A few weeks later, Dispatcher Daulton attended a special award presentation at the Miami Township Board of Trustees meeting. Eubanks, Anderson, Garrett, Daulton and the township fire, EMS and police officers who assisted listened as the assistant fire chief walked everyone through the steps taken on March 1. Within a week, the Board of County Commissioners also honored Daulton.
“These types of calls occur a few times a month,” said John Kiskaden, director of the Clermont County Department of Public Safety Services. “As a dispatcher you typically never know what the outcome of the call is because when Fire/EMS arrive you disconnect and move on to the next call.”
Daulton prefers to do his work without too much special attention, but he was glad to see Eubanks alive and doing well.
“This shows what can happen when everyone stays calm and works as a team,” Daulton said. “Everyone pulled together, from the teenagers to the emergency personnel, and put a happy ending on this story.”
BETHEL, OH — Judi Adams, president, and Roma Ritchie, trustee and secretary, of the Bethel Historical Society and Museum proudly welcomed a visitor to the Grant Memorial building at 100 S. Main St. on a clear spring morning.
Bethel Historical Society celebrates its 50th anniversary this year. The society purchased the building from the Village of Bethel on Feb. 5, 2019. Since then, the museum has expanded displays from one room into most of the two-story brick building in the heart of downtown.
“About six years ago, the Historical Society had two meetings with no quorum,” Adams said. “We were concerned if people would like this to continue. We had to decide if we were going to give back everything or make this bigger and better. We decided bigger and better.”
The society raised $44,000, enough to cover operating expenses for more than two years. They bought the building from the village, which was considering selling it, for $1 in 2019. A $40,000 capital grant received from the State with help from Clermont County Community + Economic Development last year helped with building repairs.
As Adams points to an elevator that was built in 1998 in conjunction with Bethel’s bicentennial, she notes that most of the items in the museum have been donated in the past six years. People give items when grandparents die, or decide to contribute items after touring the museum.
Museum members have been digging through old paper records and painstakingly inventorying everything in the museum. Ritchie then inputs the information to a computer.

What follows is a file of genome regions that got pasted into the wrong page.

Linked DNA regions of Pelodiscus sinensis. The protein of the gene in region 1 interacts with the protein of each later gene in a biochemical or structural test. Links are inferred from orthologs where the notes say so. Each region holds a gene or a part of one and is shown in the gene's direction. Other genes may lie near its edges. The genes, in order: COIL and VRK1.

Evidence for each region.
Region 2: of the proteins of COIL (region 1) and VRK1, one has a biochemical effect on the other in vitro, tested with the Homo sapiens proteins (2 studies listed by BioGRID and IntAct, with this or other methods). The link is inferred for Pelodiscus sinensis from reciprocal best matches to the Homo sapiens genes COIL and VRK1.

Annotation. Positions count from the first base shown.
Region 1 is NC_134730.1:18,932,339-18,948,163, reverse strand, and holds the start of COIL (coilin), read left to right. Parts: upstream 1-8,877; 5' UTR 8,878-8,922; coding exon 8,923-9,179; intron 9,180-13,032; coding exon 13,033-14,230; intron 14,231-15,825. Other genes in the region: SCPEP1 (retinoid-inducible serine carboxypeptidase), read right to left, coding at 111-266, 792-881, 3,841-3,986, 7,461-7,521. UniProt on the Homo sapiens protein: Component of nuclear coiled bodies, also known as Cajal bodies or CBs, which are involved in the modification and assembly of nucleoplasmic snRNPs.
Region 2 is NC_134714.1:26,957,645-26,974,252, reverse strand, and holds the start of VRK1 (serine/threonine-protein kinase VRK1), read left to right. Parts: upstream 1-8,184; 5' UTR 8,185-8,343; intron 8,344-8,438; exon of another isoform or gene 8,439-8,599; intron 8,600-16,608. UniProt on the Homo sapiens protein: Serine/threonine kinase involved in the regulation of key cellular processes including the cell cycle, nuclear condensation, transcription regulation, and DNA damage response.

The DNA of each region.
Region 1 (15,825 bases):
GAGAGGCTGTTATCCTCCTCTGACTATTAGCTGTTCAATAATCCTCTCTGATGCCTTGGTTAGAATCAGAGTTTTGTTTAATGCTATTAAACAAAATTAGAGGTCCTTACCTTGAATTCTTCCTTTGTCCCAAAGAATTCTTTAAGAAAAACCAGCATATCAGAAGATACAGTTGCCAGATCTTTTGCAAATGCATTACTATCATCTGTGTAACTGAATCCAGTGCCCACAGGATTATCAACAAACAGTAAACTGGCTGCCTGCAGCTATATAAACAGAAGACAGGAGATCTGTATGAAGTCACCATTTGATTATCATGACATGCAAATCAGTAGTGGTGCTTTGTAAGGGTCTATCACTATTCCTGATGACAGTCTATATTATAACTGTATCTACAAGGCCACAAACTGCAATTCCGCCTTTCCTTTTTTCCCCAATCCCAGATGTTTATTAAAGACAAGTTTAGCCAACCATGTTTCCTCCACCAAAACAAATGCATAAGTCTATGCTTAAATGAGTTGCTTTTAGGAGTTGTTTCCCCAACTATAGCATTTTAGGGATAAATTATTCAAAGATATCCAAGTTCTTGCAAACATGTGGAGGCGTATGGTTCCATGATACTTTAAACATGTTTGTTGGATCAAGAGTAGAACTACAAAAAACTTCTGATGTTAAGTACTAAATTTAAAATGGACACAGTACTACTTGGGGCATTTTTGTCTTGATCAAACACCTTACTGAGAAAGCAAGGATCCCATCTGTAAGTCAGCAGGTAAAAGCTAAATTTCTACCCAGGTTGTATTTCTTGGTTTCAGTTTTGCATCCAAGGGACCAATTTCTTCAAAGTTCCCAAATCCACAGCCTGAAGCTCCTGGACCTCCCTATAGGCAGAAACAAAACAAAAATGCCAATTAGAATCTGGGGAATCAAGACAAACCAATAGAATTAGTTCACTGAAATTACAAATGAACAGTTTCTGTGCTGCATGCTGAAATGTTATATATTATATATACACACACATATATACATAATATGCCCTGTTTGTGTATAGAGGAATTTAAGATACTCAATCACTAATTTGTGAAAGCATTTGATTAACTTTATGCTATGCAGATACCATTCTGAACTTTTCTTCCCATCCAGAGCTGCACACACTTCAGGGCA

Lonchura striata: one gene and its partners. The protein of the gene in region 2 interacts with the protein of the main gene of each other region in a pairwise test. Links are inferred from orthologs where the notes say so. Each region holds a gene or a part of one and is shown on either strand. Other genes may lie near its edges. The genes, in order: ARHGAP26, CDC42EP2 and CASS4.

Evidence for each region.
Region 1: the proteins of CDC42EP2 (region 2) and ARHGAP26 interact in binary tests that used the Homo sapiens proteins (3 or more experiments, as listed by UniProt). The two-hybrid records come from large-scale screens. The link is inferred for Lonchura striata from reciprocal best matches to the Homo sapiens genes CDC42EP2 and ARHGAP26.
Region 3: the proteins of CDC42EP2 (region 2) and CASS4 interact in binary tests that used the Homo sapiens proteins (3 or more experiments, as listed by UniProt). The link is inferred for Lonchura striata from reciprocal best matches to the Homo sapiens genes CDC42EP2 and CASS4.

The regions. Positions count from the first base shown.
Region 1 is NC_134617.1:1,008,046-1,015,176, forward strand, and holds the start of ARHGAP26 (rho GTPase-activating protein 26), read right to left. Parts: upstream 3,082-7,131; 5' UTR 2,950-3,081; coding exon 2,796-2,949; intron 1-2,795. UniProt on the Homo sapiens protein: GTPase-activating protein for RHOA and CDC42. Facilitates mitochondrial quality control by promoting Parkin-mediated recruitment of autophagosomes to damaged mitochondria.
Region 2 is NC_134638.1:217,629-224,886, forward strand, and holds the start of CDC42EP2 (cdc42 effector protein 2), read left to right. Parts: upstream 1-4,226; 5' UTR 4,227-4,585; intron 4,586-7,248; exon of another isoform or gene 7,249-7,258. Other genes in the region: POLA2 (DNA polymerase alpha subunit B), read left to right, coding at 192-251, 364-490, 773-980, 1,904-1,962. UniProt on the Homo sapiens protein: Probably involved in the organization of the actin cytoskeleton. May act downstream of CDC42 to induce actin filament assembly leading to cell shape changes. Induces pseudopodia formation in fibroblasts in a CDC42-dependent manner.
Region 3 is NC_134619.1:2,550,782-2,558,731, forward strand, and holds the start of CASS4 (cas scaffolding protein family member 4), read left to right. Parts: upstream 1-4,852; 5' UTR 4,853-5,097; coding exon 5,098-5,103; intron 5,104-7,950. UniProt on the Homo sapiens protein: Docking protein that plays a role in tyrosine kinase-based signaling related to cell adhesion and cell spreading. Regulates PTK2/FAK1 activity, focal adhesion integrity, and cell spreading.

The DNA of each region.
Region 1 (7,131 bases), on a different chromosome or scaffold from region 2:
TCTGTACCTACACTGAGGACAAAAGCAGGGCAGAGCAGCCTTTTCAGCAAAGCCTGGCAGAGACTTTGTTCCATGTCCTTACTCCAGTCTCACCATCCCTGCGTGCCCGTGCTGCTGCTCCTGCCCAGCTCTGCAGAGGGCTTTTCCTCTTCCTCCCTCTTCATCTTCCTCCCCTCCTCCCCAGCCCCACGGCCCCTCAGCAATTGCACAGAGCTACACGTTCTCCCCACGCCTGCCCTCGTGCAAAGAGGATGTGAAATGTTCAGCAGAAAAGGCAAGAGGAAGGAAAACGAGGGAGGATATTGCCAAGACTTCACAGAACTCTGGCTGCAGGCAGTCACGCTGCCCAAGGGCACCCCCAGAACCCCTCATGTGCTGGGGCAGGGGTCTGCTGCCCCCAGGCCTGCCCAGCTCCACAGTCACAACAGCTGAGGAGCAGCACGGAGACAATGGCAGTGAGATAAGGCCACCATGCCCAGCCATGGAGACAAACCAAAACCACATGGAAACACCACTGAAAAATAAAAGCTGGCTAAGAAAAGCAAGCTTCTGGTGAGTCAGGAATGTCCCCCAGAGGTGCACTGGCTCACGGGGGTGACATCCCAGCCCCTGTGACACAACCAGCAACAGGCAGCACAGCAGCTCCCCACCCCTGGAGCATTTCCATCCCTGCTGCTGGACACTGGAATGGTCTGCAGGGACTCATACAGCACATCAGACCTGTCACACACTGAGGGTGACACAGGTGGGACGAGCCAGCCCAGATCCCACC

“We started last year with the first floor and we’re still not done,” she said.
Trustee Susan Barger does many of the displays.
The Grand Memorial building was dedicated in 1930. A post card shows the front lawn crowded with spiffy hat-wearing men and women in their Sunday best at the dedication. Stylish-looking cars from the era are parked on the street.
The building formerly served as the village administration building, with various offices and the mayor’s court. It once held a small jail and a library. Adams and Ritchie went to sixth grade in the building due to school overcrowding in the 1960s.
They point out photos of a home that sat on the site before Grant Memorial was built. At one time, the building’s basement still contained a well from the house.
Nearby, a display informs viewers about two railway lines that operated in Bethel until 1933. Another tells about Dr. William E. Thompson, who served the area as the nation’s oldest practitioner at age 102. Yet another educates about Edmund Burke, a Bethel native who made his fortune investing in New York real estate. Burke, who lived 1877-1966, gave a $500,000 endowment to Bethel for Burke Park and cemetery upkeep and a scholarship fund.
President Ulysses S. Grant’s father Jesse – the first mayor of Bethel – also is represented. A hollowed log that served as plumbing in his tannery and a grinding wheel are among artifacts.
Bethel was founded in 1815 by Obed Denham – and the museum holds the preacher’s bible as well as his wife’s wedding gown.
Other items of interest include a horse drawn sleigh and buggy, a wagon and trunks from the Civil War, a hand-made doll belonging to a small slave child, a sleigh blanket more than 200 years old, a wagon wheel maker so heavy it took six guys to move, and a desk with stationery and a bunk from a CCC camp formerly in the village.
A display highlights a baby shoe factory, run by a woman, which prospered in the town around 1907. One of the first washing machines, a wooden one made in 1881, sits nearby.
“We have just so many gems,” Adams said. “We are constantly learning. It’s fascinating.”
The second floor includes a military room with a variety of Civil War items such as a wooden leg, 126-pound mortar, swords, guns, ammo box and utensils. Displays salute veterans from both World Wars, as well as the Korean and Vietnam wars. Another room contains a wealth of Bethel-Tate Schools items as well as every Bethel Journal dating to 1906.
And this is just a partial list of what there is to see. You’ll probably want to come back to absorb all the museum has to offer.
The museum is open 1-4 p.m. the first and third Saturdays of the month. Admission is free. One-year memberships are $10, three-year for $25 and lifetime for $75.